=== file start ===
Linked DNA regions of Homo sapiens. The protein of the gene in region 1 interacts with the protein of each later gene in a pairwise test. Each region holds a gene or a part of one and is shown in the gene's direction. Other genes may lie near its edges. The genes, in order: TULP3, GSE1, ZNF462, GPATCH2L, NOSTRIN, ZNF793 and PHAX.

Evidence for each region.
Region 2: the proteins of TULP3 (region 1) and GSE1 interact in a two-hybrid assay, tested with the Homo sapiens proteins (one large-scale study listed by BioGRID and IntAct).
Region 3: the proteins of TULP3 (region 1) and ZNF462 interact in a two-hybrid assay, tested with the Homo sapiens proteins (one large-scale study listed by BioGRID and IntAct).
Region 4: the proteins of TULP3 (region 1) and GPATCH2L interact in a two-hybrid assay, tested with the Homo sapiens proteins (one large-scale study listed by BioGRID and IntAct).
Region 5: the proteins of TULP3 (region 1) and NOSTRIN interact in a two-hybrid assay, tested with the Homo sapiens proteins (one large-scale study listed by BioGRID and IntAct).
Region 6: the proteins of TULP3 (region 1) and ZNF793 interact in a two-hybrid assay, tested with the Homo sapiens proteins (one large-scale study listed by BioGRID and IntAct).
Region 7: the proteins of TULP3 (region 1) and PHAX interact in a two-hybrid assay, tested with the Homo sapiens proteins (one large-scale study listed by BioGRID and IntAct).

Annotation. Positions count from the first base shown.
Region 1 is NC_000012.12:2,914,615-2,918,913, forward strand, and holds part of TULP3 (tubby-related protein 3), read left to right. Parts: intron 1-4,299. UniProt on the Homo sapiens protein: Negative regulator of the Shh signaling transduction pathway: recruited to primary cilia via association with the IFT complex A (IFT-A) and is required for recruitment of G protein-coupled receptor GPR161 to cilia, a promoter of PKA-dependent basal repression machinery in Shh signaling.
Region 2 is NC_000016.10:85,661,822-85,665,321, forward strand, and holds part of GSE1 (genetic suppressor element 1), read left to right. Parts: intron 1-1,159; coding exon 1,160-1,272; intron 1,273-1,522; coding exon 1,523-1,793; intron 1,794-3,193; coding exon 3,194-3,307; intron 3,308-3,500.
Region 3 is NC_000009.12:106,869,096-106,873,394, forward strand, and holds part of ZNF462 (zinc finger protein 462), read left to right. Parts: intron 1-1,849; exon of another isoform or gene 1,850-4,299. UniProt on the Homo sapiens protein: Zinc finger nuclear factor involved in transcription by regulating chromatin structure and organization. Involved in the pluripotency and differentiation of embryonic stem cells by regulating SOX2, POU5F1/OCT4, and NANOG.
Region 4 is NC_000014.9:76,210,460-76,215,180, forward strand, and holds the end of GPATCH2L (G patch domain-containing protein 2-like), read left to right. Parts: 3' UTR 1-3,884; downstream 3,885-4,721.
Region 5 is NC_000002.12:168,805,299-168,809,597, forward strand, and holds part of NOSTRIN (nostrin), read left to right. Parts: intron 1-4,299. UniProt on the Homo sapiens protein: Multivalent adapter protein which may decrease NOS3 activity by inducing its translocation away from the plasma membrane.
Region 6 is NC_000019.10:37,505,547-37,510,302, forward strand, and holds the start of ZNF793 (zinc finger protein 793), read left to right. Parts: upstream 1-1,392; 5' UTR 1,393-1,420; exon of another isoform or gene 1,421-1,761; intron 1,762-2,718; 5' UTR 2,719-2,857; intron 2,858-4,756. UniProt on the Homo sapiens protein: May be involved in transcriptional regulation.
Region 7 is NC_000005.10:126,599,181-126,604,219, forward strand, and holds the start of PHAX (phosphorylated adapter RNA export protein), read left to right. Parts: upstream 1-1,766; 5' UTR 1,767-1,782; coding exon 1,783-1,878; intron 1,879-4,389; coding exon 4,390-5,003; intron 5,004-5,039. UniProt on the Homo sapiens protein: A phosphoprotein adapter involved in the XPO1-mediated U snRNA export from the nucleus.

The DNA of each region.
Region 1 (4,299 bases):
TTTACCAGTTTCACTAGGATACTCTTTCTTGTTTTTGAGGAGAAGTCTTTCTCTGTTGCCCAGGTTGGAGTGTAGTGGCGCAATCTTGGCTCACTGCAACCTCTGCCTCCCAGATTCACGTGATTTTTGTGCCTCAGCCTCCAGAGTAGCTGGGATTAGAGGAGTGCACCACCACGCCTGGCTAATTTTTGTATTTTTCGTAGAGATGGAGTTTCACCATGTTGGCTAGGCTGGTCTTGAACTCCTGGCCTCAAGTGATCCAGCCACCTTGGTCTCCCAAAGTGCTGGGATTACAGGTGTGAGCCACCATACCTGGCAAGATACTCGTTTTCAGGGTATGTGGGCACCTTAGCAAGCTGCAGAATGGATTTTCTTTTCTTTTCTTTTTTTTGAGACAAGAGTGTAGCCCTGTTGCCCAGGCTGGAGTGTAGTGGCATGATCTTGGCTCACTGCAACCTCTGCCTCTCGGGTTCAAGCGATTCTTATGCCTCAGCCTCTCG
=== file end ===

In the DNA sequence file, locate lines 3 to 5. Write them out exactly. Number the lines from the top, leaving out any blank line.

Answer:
Region 2: the proteins of TULP3 (region 1) and GSE1 interact in a two-hybrid assay, tested with the Homo sapiens proteins (one large-scale study listed by BioGRID and IntAct).
Region 3: the proteins of TULP3 (region 1) and ZNF462 interact in a two-hybrid assay, tested with the Homo sapiens proteins (one large-scale study listed by BioGRID and IntAct).
Region 4: the proteins of TULP3 (region 1) and GPATCH2L interact in a two-hybrid assay, tested with the Homo sapiens proteins (one large-scale study listed by BioGRID and IntAct).